Micronesia is the only FAS state that maintains diplomatic relations with China. Beginning with diplomatic relations in 1989, China has continued to expand its economic, political, and social influence on Micronesia. They have been responsible for developing key infrastructure in Micronesia such as the Pohnpei State Administrative Building (the largest building in Micronesia) and for the donation of the $10 million state house in Chuuk.  The relationship between China and Micronesia is summed up in an article by Grant Newsham, a retired US Marine Corps officer and a former US State Department diplomat:

“China has taken a steady, systematic approach to political warfare during the last 30 years in the [Federated States of Micronesia (FSM)]. Its agencies have insinuated themselves into its political and commercial worlds through grants, loans, donations, gifts, scholarships, educational opportunities and China-sponsored regional forums offering investment and aid.

A particularly effective approach has been “visit diplomacy” – hosting FSM leadership and delegation visits to China and rolling out a sometimes-literal red carpet. The then-FSM president Peter Christian visited China in 2017 and met with President Xi Jinping. Besides meeting senior Chinese officials, visitors on these all-expenses-paid trips are well-treated. Reportedly they receive cash payments for “expenses” that are sometimes a source of controversy back in the FSM.”

In recent years Palau, a country of 20,000, has also felt the weight a rush of Chinese influence. After being placed on China’s list of approved travel destinations, Palau was flooded with Chinese investments, resulting in a gentrification of sorts that forced locals to have to relocate after land was quickly purchased, hotel construction boomed, and rents skyrocketed. In 2017, China removed Palau from its list of approved packaged tours, causing the number of tourists to plummet. This ban is likely intended to put pressure on Palau to reconsider its recognition of Taiwan. In the local context, people in Palau were pretty split between those who benefited from Chinese business (land leases, construction, etc.) and those who were displaced or who lost out on Chinese tourist dollars. In other words, China found a way to hit Palau where it hurts.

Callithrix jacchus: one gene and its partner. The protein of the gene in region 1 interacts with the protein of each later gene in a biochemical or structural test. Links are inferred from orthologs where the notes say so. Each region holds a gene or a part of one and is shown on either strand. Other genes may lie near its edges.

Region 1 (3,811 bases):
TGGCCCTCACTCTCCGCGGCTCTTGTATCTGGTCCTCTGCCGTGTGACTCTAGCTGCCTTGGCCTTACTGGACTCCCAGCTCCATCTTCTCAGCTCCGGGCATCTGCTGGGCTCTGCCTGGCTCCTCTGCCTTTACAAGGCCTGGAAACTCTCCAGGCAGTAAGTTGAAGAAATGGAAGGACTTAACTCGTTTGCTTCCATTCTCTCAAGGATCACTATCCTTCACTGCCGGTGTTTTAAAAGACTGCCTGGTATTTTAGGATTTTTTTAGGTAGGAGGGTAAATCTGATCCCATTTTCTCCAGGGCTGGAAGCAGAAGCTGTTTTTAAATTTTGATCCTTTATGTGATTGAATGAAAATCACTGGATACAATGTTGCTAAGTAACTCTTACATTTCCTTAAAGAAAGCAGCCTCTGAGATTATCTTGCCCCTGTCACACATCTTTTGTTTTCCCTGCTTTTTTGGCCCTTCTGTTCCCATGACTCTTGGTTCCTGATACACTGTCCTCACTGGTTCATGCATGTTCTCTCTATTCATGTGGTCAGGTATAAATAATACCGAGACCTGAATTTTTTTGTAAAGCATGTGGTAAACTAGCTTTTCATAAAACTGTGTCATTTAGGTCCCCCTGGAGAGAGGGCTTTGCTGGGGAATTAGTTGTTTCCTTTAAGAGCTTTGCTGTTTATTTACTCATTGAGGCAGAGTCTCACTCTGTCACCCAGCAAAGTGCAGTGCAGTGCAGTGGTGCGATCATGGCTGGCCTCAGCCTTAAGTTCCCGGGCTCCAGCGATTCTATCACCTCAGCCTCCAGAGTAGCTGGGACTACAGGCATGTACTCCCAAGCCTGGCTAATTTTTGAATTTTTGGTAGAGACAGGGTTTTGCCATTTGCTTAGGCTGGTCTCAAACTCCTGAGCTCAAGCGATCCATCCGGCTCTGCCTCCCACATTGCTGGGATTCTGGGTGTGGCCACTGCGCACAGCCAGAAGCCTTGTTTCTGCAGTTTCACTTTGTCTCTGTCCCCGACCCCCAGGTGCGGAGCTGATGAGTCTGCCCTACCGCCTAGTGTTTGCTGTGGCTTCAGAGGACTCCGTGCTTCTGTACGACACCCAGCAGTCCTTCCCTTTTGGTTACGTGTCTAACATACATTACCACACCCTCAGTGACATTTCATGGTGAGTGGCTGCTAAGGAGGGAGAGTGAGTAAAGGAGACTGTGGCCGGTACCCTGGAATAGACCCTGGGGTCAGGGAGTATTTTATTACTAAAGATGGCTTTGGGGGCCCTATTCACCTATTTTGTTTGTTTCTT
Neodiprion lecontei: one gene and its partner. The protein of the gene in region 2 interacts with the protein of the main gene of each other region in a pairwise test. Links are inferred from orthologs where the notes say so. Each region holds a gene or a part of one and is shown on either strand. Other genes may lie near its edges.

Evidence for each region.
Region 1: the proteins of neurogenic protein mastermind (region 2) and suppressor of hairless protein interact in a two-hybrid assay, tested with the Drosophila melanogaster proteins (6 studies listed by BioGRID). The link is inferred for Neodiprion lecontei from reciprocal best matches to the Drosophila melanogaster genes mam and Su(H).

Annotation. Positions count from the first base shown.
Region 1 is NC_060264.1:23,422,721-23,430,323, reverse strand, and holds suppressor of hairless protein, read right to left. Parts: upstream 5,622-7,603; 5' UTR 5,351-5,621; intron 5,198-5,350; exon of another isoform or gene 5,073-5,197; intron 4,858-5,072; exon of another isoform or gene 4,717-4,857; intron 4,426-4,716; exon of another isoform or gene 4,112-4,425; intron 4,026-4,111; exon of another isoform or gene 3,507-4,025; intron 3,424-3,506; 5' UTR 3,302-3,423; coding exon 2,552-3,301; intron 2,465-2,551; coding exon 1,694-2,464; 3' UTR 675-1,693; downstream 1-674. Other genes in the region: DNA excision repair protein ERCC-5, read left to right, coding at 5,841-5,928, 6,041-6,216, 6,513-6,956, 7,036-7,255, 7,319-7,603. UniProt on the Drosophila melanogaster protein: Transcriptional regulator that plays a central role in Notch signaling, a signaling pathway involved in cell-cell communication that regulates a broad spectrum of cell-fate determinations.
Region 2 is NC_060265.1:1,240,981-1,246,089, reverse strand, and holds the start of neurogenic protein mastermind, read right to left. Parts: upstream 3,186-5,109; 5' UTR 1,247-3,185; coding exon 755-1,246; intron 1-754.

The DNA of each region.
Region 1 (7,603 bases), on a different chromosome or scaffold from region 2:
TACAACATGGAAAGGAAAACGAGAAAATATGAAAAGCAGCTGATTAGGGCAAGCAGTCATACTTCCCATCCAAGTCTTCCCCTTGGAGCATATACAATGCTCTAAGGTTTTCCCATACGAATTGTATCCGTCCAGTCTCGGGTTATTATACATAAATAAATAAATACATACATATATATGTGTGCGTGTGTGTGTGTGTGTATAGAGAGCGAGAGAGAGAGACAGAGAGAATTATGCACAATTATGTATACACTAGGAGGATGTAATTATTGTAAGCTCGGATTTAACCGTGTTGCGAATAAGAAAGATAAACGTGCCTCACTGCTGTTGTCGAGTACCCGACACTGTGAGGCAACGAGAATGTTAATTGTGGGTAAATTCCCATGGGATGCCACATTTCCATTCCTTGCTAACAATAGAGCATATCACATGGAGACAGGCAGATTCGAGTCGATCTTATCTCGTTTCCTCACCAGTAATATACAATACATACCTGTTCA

The United States undoubtedly needs to unambiguously reinforce its commitment to the COFAs moving forward. With rumors of China’s discussions with Vanuatu to build a permanent military base in the South Pacific, and an expectation that China will continue to press for more geostrategic influence in the region, it will be in the interest of the United States to prioritize maintaining its historical relationships with the FAS. The US already sent mixed signals to the region when Congress failed to pass the economic assistance package of its renewed COFA with Palau in 2010. It took six years before the issue was finally worked out. As Newsham notes, “If the United States is seen to be less active in the Western Pacific, the governments of these territories may feel that Chinese dominance in the region is inevitable and negotiate favorable terms with Beijing.” As the struggle strategic dominance in the region has now become intertwined with local politics and economic influence, the United States cannot take for grated its historical presence in the region.

Andrew Robison is second-year graduate student in the Master of Global Policy Studies program at the LBJ School of Public Affairs. His academic interests focus on global environmental challenges, the politics of energy transition, and the environmental impacts of the global waste stream. He previously graduated from the University of Georgia with a degree in Marketing and International Business. Andrew currently works as a graduate research assistant at the LBJ School, studying the political and environmental implications of rising oil and gas production in the United States.